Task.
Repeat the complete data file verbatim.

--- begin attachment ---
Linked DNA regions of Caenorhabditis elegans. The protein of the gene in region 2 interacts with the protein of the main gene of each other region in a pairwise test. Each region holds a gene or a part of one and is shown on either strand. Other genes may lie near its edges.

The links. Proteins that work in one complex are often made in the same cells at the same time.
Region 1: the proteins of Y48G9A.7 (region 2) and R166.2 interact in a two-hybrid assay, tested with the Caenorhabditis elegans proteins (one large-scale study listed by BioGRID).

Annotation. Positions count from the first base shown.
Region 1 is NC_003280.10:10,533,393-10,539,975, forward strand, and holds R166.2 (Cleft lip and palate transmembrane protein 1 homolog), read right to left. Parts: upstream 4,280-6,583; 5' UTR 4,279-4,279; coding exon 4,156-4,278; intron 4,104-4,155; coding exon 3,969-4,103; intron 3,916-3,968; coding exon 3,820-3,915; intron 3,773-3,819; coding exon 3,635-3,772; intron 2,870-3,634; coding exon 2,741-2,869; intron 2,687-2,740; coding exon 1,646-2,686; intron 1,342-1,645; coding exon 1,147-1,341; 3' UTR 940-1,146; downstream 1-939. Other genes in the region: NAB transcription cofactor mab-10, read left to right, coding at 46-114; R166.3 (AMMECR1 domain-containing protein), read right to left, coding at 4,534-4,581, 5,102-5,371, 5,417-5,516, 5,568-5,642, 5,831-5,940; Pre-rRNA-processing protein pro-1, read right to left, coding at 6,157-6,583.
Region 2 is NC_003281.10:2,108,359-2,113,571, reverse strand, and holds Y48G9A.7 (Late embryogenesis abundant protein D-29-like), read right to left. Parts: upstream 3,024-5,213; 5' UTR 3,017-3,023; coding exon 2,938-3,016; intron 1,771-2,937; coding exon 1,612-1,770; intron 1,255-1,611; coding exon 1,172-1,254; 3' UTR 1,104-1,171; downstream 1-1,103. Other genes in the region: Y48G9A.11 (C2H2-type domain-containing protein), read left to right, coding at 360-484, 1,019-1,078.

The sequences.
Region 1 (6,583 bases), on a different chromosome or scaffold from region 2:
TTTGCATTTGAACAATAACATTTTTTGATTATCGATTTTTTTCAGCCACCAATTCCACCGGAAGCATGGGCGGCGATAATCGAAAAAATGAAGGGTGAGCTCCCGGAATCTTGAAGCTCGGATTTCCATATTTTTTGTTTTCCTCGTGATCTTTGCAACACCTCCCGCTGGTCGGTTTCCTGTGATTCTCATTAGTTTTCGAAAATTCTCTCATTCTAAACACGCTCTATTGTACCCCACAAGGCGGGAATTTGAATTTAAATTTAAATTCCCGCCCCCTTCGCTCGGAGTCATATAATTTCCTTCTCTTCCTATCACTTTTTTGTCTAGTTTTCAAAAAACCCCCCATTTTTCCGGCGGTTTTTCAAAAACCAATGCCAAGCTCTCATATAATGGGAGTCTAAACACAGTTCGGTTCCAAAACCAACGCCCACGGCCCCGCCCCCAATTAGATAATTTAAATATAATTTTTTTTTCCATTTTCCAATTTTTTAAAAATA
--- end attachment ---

Linked DNA regions of Caenorhabditis elegans. The protein of the gene in region 2 interacts with the protein of the main gene of each other region in a pairwise test. Each region holds a gene or a part of one and is shown on either strand. Other genes may lie near its edges.

The links. Proteins that work in one complex are often made in the same cells at the same time.
Region 1: the proteins of Y48G9A.7 (region 2) and R166.2 interact in a two-hybrid assay, tested with the Caenorhabditis elegans proteins (one large-scale study listed by BioGRID).

Annotation. Positions count from the first base shown.
Region 1 is NC_003280.10:10,533,393-10,539,975, forward strand, and holds R166.2 (Cleft lip and palate transmembrane protein 1 homolog), read right to left. Parts: upstream 4,280-6,583; 5' UTR 4,279-4,279; coding exon 4,156-4,278; intron 4,104-4,155; coding exon 3,969-4,103; intron 3,916-3,968; coding exon 3,820-3,915; intron 3,773-3,819; coding exon 3,635-3,772; intron 2,870-3,634; coding exon 2,741-2,869; intron 2,687-2,740; coding exon 1,646-2,686; intron 1,342-1,645; coding exon 1,147-1,341; 3' UTR 940-1,146; downstream 1-939. Other genes in the region: NAB transcription cofactor mab-10, read left to right, coding at 46-114; R166.3 (AMMECR1 domain-containing protein), read right to left, coding at 4,534-4,581, 5,102-5,371, 5,417-5,516, 5,568-5,642, 5,831-5,940; Pre-rRNA-processing protein pro-1, read right to left, coding at 6,157-6,583.
Region 2 is NC_003281.10:2,108,359-2,113,571, reverse strand, and holds Y48G9A.7 (Late embryogenesis abundant protein D-29-like), read right to left. Parts: upstream 3,024-5,213; 5' UTR 3,017-3,023; coding exon 2,938-3,016; intron 1,771-2,937; coding exon 1,612-1,770; intron 1,255-1,611; coding exon 1,172-1,254; 3' UTR 1,104-1,171; downstream 1-1,103. Other genes in the region: Y48G9A.11 (C2H2-type domain-containing protein), read left to right, coding at 360-484, 1,019-1,078.

The sequences.
Region 1 (6,583 bases), on a different chromosome or scaffold from region 2:
TTTGCATTTGAACAATAACATTTTTTGATTATCGATTTTTTTCAGCCACCAATTCCACCGGAAGCATGGGCGGCGATAATCGAAAAAATGAAGGGTGAGCTCCCGGAATCTTGAAGCTCGGATTTCCATATTTTTTGTTTTCCTCGTGATCTTTGCAACACCTCCCGCTGGTCGGTTTCCTGTGATTCTCATTAGTTTTCGAAAATTCTCTCATTCTAAACACGCTCTATTGTACCCCACAAGGCGGGAATTTGAATTTAAATTTAAATTCCCGCCCCCTTCGCTCGGAGTCATATAATTTCCTTCTCTTCCTATCACTTTTTTGTCTAGTTTTCAAAAAACCCCCCATTTTTCCGGCGGTTTTTCAAAAACCAATGCCAAGCTCTCATATAATGGGAGTCTAAACACAGTTCGGTTCCAAAACCAACGCCCACGGCCCCGCCCCCAATTAGATAATTTAAATATAATTTTTTTTTCCATTTTCCAATTTTTTAAAAATA